Washington (CNN) -- The United States will contribute $400 million in development aid to the Palestinian territories and work with Israel to loosen its "unsustainable" grip on Gaza, President Barack Obama said Wednesday.
Obama's announcement came after White House talks with Palestinian Authority President Mahmoud Abbas. The money will be used to build housing, schools, water facilities and health care systems in both the Palestinian Authority-controlled West Bank and Gaza, which is ruled by the Palestinian Islamic movement Hamas.
Obama called the situation in Gaza "unsustainable," and said the United States will work with its European allies, the Palestinians, Egypt and Israel to rethink the Israeli blockade of the territory. He said the United States already has begun "hard-headed discussions" with Israel over the matter.
"There should be a means by which we are able to stop the flow of arms that could endanger Israel's security," Obama said. "At the same time, we're doing so in a way that allows the people in Gaza to live out their aspirations and their dreams, both for themselves and their children."
Some of the money has been included in a 2009 pledge of $900 million for the Palestinian Authority, State Department spokesman P.J. Crowley said. About half of the latest amount will go toward the Palestinian Authority budget, with other amounts going through the U.S. Agency for International Development and the U.N. Relief and Works Agency.
The talks took place in the shadow of an Israeli raid on an aid convoy that tried to reach Gaza last week in defiance of the Israeli blockade. Killed in the raid were nine pro-Palestinian activists from Turkey, including one with dual Turkish-American citizenship.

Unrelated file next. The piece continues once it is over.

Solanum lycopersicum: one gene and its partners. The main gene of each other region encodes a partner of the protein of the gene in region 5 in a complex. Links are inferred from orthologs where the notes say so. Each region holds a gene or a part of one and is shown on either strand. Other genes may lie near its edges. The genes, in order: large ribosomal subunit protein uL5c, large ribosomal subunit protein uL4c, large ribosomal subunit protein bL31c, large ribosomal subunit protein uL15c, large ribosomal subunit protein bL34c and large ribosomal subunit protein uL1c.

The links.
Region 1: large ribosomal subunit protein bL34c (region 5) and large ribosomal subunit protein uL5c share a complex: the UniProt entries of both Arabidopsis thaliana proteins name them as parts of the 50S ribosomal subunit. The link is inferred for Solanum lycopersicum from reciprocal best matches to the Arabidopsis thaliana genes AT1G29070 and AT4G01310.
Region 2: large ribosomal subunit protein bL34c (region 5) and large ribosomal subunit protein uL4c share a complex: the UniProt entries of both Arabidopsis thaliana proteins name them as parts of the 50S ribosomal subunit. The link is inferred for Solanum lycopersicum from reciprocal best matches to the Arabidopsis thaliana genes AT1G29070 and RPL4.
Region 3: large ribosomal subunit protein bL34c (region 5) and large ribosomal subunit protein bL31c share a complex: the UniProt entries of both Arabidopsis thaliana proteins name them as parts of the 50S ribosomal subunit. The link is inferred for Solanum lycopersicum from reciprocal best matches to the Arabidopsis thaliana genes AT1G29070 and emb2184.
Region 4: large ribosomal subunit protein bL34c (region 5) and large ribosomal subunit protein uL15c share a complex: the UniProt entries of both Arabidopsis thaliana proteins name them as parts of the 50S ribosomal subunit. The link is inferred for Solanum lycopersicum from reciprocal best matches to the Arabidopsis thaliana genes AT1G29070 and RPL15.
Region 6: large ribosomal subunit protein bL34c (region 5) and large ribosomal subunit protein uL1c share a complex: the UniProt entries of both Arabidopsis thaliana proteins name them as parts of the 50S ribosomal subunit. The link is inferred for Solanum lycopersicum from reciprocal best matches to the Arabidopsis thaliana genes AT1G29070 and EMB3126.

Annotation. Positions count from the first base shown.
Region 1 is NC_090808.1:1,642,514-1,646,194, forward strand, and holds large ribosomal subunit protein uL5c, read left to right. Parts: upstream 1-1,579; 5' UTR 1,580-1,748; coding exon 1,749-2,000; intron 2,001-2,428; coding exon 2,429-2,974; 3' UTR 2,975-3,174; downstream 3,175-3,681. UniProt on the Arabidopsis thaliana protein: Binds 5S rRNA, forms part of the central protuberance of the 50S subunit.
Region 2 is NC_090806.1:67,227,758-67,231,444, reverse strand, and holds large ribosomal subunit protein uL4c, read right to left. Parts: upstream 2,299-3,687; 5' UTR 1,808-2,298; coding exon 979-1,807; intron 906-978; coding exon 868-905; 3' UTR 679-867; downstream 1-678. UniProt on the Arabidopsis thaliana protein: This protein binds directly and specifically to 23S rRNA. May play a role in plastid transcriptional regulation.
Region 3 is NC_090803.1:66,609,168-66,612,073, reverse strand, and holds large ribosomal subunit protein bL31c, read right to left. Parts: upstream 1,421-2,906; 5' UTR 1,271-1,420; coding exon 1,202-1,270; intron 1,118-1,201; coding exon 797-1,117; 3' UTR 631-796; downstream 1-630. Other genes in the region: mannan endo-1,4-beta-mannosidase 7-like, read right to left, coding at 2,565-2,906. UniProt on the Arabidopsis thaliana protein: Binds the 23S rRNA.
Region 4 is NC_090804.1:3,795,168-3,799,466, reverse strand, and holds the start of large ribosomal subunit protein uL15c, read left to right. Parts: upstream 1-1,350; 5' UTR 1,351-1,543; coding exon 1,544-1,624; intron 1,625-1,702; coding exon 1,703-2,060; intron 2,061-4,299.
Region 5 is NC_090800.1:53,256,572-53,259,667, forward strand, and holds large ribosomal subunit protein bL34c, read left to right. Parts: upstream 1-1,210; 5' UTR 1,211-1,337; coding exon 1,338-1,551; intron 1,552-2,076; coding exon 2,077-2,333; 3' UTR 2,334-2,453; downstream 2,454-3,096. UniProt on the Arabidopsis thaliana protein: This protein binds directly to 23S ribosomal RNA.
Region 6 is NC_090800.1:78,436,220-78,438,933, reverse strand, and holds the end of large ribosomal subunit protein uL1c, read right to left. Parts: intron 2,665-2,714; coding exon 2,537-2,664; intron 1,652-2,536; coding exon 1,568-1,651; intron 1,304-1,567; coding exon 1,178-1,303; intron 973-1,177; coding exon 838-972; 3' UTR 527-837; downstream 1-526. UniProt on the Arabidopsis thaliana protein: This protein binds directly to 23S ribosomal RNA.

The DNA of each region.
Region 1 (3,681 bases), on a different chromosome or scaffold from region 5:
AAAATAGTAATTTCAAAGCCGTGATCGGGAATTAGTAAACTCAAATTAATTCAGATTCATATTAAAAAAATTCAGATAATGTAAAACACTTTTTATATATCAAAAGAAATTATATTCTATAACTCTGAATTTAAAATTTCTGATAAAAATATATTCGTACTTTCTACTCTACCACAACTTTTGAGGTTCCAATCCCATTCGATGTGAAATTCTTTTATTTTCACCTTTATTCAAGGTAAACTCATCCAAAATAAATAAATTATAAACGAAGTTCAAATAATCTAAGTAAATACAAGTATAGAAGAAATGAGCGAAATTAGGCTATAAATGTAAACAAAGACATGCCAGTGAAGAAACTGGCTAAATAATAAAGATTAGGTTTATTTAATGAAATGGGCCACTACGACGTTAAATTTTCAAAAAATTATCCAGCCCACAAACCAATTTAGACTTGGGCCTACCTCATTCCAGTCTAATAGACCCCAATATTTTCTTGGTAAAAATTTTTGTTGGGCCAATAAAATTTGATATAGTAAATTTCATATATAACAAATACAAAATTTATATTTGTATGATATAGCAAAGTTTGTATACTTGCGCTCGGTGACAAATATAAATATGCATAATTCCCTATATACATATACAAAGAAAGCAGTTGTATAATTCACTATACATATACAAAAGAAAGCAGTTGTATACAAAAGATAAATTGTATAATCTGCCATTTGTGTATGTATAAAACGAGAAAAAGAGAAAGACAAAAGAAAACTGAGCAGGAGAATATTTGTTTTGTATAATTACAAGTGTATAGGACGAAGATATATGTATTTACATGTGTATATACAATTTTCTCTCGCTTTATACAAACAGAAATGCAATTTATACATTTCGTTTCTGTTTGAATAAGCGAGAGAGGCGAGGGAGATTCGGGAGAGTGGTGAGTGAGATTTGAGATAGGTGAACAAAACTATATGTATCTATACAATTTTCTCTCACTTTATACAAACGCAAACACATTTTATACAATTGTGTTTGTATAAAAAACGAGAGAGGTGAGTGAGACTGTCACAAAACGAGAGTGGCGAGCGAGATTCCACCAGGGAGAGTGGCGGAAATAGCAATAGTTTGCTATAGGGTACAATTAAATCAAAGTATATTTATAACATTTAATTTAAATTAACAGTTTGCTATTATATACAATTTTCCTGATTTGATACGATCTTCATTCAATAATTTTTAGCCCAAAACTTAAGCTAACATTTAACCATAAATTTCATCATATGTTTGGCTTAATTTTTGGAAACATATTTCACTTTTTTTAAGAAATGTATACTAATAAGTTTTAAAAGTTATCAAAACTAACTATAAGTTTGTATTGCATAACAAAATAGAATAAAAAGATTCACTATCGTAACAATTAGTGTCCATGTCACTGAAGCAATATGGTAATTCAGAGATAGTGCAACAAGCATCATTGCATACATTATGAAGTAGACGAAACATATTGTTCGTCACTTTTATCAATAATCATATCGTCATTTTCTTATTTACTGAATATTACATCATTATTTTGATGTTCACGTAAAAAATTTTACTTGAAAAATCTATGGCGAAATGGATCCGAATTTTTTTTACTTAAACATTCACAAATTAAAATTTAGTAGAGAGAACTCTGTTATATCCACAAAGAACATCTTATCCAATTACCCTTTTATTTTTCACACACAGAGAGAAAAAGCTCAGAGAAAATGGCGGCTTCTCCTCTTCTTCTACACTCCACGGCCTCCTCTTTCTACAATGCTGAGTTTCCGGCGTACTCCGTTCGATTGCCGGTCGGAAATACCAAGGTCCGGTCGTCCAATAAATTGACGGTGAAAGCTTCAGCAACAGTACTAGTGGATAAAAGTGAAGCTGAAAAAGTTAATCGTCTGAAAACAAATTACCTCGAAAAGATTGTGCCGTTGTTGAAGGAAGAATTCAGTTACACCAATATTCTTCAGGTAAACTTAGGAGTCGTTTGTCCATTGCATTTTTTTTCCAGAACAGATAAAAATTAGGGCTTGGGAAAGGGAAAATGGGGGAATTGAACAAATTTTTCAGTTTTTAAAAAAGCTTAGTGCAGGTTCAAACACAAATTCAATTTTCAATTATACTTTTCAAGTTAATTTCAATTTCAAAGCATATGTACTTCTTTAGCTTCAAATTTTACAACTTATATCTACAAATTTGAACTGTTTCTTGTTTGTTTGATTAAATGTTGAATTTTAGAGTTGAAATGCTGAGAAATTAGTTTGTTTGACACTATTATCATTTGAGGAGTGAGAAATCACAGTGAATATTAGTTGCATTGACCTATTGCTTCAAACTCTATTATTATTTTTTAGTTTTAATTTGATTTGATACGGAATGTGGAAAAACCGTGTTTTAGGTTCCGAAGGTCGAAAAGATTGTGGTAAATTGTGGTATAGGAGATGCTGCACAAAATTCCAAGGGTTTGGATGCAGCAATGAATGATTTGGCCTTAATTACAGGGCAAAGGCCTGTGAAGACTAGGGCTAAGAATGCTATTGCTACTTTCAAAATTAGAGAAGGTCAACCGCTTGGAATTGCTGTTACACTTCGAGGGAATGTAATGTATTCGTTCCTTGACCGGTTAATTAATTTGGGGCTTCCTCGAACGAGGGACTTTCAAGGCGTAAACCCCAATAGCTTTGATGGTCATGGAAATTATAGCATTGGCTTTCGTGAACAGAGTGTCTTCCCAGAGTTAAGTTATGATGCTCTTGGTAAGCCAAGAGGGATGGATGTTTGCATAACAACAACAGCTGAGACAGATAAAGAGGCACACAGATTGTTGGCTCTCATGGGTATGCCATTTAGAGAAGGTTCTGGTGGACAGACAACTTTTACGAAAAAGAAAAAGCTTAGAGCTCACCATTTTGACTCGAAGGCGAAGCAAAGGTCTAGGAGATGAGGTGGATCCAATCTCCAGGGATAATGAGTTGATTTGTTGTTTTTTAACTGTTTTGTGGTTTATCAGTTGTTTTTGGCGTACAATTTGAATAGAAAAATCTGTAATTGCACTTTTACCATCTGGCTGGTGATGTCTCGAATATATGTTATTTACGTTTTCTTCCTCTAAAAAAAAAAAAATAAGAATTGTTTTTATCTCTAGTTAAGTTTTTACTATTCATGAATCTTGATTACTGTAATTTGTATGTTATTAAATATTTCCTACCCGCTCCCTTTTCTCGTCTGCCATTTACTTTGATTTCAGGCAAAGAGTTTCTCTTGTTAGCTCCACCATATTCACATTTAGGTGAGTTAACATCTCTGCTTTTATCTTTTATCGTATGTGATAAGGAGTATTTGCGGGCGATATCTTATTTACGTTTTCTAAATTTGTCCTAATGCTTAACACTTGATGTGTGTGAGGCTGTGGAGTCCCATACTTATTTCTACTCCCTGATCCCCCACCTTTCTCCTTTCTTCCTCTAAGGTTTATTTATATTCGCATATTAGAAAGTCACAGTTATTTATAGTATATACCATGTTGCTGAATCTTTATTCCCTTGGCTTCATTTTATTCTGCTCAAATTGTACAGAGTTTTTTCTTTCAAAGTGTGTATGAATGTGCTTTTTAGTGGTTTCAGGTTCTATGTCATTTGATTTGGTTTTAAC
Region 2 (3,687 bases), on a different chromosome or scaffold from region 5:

The Israeli government has defended the raid, saying that it was necessary to maintain the blockade, and that the activists attacked the Israeli boarding party with clubs, knives, batons and firearms it took from the commandos.
Obama repeated that the long-term solution would be a permanent deal creating "a Palestinian state side-by-side with an Israel that is secure."
Abbas said the two talked about how to return to direct peace talks between the Israelis and Palestinians from the current "proximity" talks, in which U.S. officials serve as a go-between.
"What has happened is that we agreed that, should a progress be achieved, then we would move on to direct talks," Abbas said.
But Abbas came to the White House with one focus: "Gaza, Gaza, Gaza," a member of the Palestinian delegation told CNN before Wednesday's meeting. Abbas is willing to move forward on the immediate issues of security and borders and put off discussions of Palestinian refugees and the status of Jerusalem for later discussions, the official said.
But what the Palestinian leader is really after, the official said, is "too see if Obama has the political will to push Mideast talks forward."
CNN White House Correspondent Suzanne Malveaux contributed to this report.